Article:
FGS: Anything else you would like to share with our readers?

BQ: I would encourage people to get involved! We have so many cool things going on, and if there isn't anything that interests you, make it happen! As a group, we are so open to suggestions and new adventures!
 


by Farren Swanson, M.A., LMFT
MWP Networker Editor
Executive Committee Member
     

ABOUT THE MWP Networker

MWP Networker Editor
Farren Swanson, M.A., LMFT
newsletter.mnwomeninpsychology@gmail.com
Production Coordinator
Susan Johnson
mnwomeninpsychology@gmail.com
Web Site
www.mnwomeninpsychology.org
 
The MWP Networker is published four times a year by Minnesota Women in Psychology for its members. All articles and announcements may be edited to conform to space limitations or to improve clarity, without permission of writers. Contributors are given credit via byline. Email articles and items of interest to newsletter.mnwomeninpsychology@gmail.com. Be sure to include “Networker” in the subject line.

Advertising Guidelines: Ads must be of interest to women psychologists, and MWP reserves the right to reject or edit advertising. Publication of any advertising does not constitute endorsement; advertising by therapists must follow APA guidelines. Cost: Ads will be accepted in increments of business card size (2” x 3 ½”); cost of one business-card-size ad is $20, two—$35, three—$50, four—$60, etc., up to $100 for 8-card-size, equivalent of a full-page ad. All advertising must be prepaid. Procedures: Ads must be camera ready and fit the requirement of increments of business card size. Submit by the newsletter deadline to: mnwomeninpsychology@gmail.com or MWP, 5244 114th Ave, Clear Lake, MN 55319.

2016-2017 Executive Committee
Hanin Ailabouni, M.S. Ed., LPC, NCC - Chair
Felixia Valerius M.A.  -Vice Chair
Miriam Zachary, M.A., LMFT - Treasurer
Farren Swanson, M.A., LMFT - Newsletter Editor
Kyja Foster-DeZurik, M.A., LADC, BCC
Julie Gunderson, M.A.
Analisa Jayasekera, M.A., LAMFT
Beth Johnson LAMFT
Laurie Nelson, LICSW
Elizabeth Quinby, M.A.
Deb Rich, Ph.D., LP
Lauren Robbins, M.S., LPCC, LADC
Stacey Stillmunkes, M.A., LMFT

Regular & Retired Membership in MWP is available to women who hold either a Master’s or doctoral degree in one of the fields of mental health or a related field from a regionally accredited institution and eligible for licensure in Minnesota in one of the fields of mental health.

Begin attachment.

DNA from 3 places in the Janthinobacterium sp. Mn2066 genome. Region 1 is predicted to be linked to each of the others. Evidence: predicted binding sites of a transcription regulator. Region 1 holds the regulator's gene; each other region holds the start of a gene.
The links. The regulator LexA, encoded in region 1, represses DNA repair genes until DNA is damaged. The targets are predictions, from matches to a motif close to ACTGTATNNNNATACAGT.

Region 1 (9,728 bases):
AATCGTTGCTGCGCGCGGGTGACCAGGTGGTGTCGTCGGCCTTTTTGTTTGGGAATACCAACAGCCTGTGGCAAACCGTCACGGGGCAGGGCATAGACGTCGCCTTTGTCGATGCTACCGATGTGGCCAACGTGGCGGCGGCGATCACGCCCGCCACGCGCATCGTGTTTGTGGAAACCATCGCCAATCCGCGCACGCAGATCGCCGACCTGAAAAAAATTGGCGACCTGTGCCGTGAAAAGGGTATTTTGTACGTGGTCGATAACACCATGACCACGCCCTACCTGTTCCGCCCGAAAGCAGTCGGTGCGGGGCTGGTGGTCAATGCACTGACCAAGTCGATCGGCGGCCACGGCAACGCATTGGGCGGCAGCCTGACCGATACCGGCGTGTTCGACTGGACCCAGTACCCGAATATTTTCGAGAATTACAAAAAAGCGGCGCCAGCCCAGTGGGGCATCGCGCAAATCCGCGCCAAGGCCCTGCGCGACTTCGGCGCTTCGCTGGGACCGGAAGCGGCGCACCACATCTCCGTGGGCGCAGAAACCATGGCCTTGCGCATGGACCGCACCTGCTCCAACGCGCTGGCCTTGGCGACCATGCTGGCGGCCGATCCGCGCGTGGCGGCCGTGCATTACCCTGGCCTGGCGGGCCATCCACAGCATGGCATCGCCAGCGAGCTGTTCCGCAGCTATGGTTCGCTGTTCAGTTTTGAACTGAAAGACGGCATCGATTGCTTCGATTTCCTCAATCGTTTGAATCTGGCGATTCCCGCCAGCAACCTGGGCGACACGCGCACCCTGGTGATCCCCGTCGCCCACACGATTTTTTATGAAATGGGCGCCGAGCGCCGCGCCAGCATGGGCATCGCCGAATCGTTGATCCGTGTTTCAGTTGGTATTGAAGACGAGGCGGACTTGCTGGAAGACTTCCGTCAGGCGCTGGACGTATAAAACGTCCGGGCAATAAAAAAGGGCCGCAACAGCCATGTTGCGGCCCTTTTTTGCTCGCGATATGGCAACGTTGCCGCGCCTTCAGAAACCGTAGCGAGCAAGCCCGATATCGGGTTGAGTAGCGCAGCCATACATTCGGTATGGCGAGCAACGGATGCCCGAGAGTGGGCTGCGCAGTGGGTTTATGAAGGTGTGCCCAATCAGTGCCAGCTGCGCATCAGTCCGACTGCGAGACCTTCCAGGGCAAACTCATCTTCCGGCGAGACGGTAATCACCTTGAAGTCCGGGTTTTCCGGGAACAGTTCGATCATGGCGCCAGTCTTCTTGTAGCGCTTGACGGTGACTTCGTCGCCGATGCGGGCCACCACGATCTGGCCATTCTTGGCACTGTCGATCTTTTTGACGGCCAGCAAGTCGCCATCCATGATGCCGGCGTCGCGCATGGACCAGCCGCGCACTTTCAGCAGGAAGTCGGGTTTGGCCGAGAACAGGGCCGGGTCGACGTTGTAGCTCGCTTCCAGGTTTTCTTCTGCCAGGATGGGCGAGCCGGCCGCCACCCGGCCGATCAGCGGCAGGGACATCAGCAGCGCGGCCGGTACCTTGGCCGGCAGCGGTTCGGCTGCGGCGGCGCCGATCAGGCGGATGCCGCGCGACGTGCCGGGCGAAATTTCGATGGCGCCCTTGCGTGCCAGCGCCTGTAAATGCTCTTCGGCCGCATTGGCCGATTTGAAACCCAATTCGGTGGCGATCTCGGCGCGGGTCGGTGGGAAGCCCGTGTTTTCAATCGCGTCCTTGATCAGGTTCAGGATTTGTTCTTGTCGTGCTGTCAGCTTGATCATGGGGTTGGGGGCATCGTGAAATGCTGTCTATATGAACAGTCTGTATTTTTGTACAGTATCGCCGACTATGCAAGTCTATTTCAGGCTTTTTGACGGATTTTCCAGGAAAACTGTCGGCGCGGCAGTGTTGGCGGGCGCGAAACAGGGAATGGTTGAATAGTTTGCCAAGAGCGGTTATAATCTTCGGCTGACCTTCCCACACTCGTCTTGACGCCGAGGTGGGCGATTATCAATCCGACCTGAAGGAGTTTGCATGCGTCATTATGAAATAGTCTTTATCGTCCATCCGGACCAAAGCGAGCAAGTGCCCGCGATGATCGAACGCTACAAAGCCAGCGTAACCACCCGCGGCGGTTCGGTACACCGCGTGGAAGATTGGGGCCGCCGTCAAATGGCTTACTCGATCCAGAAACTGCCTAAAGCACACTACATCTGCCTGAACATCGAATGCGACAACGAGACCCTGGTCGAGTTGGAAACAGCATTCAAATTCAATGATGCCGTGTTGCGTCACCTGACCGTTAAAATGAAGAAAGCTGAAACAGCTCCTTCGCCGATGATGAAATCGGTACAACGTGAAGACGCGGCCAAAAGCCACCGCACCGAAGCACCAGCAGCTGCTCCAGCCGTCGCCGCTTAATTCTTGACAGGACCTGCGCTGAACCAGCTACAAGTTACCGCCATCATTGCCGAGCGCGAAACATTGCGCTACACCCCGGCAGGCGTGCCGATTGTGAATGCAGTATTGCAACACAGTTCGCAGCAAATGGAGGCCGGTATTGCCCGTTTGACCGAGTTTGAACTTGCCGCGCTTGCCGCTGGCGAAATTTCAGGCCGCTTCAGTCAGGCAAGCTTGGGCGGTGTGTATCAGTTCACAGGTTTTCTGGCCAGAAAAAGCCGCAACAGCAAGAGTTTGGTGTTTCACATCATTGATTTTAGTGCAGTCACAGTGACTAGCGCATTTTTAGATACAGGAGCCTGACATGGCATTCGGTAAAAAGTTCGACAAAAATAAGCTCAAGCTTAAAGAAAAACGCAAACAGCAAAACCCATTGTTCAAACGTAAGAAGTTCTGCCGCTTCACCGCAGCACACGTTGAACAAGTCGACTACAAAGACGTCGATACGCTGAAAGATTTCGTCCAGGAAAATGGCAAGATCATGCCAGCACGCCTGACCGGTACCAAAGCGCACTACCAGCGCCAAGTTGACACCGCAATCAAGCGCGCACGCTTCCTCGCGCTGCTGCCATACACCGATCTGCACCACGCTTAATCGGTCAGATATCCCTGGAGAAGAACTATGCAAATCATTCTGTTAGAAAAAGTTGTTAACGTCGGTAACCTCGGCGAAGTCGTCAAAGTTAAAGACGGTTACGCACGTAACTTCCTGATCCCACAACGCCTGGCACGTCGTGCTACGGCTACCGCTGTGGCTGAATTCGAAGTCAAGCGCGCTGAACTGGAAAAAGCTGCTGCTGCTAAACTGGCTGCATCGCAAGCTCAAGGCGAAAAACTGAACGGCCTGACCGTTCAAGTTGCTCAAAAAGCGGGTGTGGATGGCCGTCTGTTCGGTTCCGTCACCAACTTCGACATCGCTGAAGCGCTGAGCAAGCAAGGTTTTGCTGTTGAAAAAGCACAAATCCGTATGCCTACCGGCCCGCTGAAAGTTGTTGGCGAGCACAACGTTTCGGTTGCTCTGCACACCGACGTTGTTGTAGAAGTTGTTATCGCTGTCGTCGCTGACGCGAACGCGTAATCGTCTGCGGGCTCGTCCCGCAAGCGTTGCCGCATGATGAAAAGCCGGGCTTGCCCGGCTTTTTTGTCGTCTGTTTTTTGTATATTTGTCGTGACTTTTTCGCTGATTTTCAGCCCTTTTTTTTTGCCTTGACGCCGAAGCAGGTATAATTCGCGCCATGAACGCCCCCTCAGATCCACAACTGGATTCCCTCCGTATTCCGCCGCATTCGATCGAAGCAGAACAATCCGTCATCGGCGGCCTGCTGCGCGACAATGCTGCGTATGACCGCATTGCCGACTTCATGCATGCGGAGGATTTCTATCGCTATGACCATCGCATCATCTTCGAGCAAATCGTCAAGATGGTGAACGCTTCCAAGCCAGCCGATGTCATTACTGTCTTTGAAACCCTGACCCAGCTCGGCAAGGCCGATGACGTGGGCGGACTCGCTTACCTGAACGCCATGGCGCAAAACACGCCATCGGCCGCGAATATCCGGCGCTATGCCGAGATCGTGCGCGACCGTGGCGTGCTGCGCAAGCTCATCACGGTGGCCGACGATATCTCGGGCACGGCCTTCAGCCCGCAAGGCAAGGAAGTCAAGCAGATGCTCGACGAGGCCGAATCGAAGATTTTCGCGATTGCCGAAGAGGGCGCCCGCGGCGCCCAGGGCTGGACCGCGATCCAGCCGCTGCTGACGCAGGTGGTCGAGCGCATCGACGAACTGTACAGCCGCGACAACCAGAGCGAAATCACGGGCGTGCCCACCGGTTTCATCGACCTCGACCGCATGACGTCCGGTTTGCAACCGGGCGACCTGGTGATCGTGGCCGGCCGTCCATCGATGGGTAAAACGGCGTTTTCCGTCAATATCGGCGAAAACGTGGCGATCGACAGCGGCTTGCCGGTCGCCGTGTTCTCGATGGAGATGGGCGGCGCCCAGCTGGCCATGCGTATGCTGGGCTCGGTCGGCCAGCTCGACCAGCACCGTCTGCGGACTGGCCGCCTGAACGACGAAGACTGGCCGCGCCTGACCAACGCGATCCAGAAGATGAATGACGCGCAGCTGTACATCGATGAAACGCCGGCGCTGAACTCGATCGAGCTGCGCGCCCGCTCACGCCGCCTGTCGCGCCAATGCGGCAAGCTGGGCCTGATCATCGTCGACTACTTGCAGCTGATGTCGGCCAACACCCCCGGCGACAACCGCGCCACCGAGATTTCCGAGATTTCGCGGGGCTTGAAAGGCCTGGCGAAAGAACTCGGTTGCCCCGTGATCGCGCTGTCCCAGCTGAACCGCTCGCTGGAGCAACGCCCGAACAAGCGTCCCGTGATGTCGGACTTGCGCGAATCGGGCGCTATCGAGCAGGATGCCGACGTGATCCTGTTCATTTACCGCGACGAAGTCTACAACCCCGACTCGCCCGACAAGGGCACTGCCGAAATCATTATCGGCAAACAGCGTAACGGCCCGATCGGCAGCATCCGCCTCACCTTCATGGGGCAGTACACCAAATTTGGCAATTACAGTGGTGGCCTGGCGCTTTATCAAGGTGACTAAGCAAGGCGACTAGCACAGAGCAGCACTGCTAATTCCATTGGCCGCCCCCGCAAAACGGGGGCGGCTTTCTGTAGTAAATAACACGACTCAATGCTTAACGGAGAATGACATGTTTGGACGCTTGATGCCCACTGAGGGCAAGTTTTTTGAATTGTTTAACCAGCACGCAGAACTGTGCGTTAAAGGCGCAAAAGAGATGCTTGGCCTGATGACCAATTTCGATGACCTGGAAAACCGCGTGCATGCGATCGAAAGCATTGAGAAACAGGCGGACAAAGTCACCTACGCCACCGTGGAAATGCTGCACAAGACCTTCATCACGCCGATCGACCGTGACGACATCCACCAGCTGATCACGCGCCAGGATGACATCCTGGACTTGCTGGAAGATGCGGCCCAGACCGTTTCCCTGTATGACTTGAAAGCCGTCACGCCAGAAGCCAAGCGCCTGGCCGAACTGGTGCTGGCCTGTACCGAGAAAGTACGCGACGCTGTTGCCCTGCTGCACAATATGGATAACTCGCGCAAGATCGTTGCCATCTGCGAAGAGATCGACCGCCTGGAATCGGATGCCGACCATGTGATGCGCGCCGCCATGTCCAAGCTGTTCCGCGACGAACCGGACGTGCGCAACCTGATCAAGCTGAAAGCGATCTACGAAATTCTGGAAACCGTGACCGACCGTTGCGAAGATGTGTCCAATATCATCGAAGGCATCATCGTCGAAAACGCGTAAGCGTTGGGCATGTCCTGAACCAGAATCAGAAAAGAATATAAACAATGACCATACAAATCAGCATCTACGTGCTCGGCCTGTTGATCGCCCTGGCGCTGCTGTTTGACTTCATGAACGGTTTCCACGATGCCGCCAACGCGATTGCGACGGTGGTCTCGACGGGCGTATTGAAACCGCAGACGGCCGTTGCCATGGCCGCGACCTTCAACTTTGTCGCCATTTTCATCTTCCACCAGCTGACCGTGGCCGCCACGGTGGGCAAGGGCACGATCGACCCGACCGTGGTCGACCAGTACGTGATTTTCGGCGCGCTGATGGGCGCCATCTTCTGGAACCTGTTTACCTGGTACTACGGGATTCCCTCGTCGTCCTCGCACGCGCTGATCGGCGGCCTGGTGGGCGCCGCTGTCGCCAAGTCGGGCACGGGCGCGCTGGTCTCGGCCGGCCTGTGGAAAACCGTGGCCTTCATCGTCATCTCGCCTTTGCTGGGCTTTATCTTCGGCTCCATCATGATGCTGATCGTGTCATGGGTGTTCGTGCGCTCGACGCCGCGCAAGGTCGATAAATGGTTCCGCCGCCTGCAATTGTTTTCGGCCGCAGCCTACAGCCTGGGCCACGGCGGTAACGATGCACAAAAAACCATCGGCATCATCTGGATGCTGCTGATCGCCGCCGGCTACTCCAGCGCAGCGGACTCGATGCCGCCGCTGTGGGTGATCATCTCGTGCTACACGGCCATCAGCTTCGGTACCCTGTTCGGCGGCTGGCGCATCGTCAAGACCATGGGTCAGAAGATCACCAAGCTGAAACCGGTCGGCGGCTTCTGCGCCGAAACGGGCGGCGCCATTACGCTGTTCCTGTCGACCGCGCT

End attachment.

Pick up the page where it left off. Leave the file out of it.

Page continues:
Student Membership in MWP is available to women who are in the process of becoming a licensed mental health professional who have not yet earned a graduate degree. Student members are not voting members of the organization. Student representatives on Executive Committee may participate in consensus votes within Executive Committee but may never participate to break a tie vote.

Annual dues are based on a sliding scale according to the annual income of the member, currently ranging from $30 to $80 per year. Membership applications are available by emailing the MWP office at mnwomeninpsychology@gmail.com or on the website at www.mnwomeninpsychology.org.



Contributors to this Issue

Denise L. Dworakoski, M.A., LPCC

Jennifer Fallon, Ph.D., LP

Beth Johnson, LMFT

Megan Meuli, M.A.

Beth Quinby, M.A.

Farren Swanson, M.A., LMFT



 

     

UPCOMING EVENTS

Saturday, February 18
MWP Student Group
12:30-2:00 PM
Location: Amore Coffee Shop, 879 Smith Ave S, Saint Paul
FFI: kyja.foster@gmail.com


Thursday, February 23
MWP Networking Group
11:00 AM - 12:30 PM
Location: Claddagh Coffee Shop, 459 7th St W, Saint Paul
FFI: drbrittalundberg@gmail.com


Thursday, March 9
Spotlight Growth Series
12:00-1:30 PM
Stillness, Truth, and Listening to Your Inner Guidance: Empowering the Divine Feminine
Location: 1619 Dayton Ave, Saint Paul 55104
RSVP: mnwomeninpsychology@gmail.com

Monday, March 13
Executive Committee Meeting

7:30-9:00 PM
Networking 7:00-7:30 PM
Family Tree Building, 1619 Dayton Ave, Saint Paul
FFI: hanin.ailabouni@gmail.com


Wednesday, March 15
Spotlight Growth Series
11:30 AM-1:00 PM
A Companion Animal for you Client
Location: 1619 Dayton Ave, Saint Paul 55104

RSVP: mnwomeninpsychology@gmail.com

Saturday, March 18
MWP Student Group
12:30-2:00 PM
Location: Amore Coffee Shop, 879 Smith Ave S, Saint Paul
FFI: kyja.foster@gmail.com

Thursday, March 23
MWP Networking Group
11:00 AM - 12:30 PM
Location: Claddagh Coffee Shop, 459 7th St W, Saint Paul
FFI: drbrittalundberg@gmail.com

Saturday, March 25
MWP Book Group Discussion
1:30-3:00 PM
BooK: "The Girl with Seven Names" by Hyeonseo Lee
Location: Pinnacle Behaioral Healthcare, 7250 France Ave, Edina
FFI: Jane at janewhiteside@earthlink.net

Thursday, March 30

CEU Workshop Event
Brains, Body, and Voices:
The General Practitioners Guide to Addressing Eating, Weight, Body Image & Societal Messages

8:30 AM-12:30 PM
Location: The Wellstone Center, 179 Robie St E, Saint Paul
Click here to register
Click here to download a pdf flyer of the event

Thursday, April 13
Spotlight Growth Series

Parent Child Interaction Therapy (PCIT)
12:00-1:30 PM
RSVP: mnwomeninpsychology@gmail.com

Tuesday, April 18

Spotlight Growth Series
Seeds of Mindfulness
1:00-2:30 PM
Location: 3043 47th Ave S, Minneapolis 55406
RSVP: mnwomeninpsychology@gmail.com

Thursday, May 11

Spotlight Growth Series
Moving from Generation Me to We
12:00 - 1:30 PM
Location:
Adler Graduation School, 1550 78th St, Richfield 55423
RSVP: mnwomeninpsychology@gmail.com

Monday, May 15
40th Anniversary Celebration
Location: Surly Brewing Co

Join our group on Facebook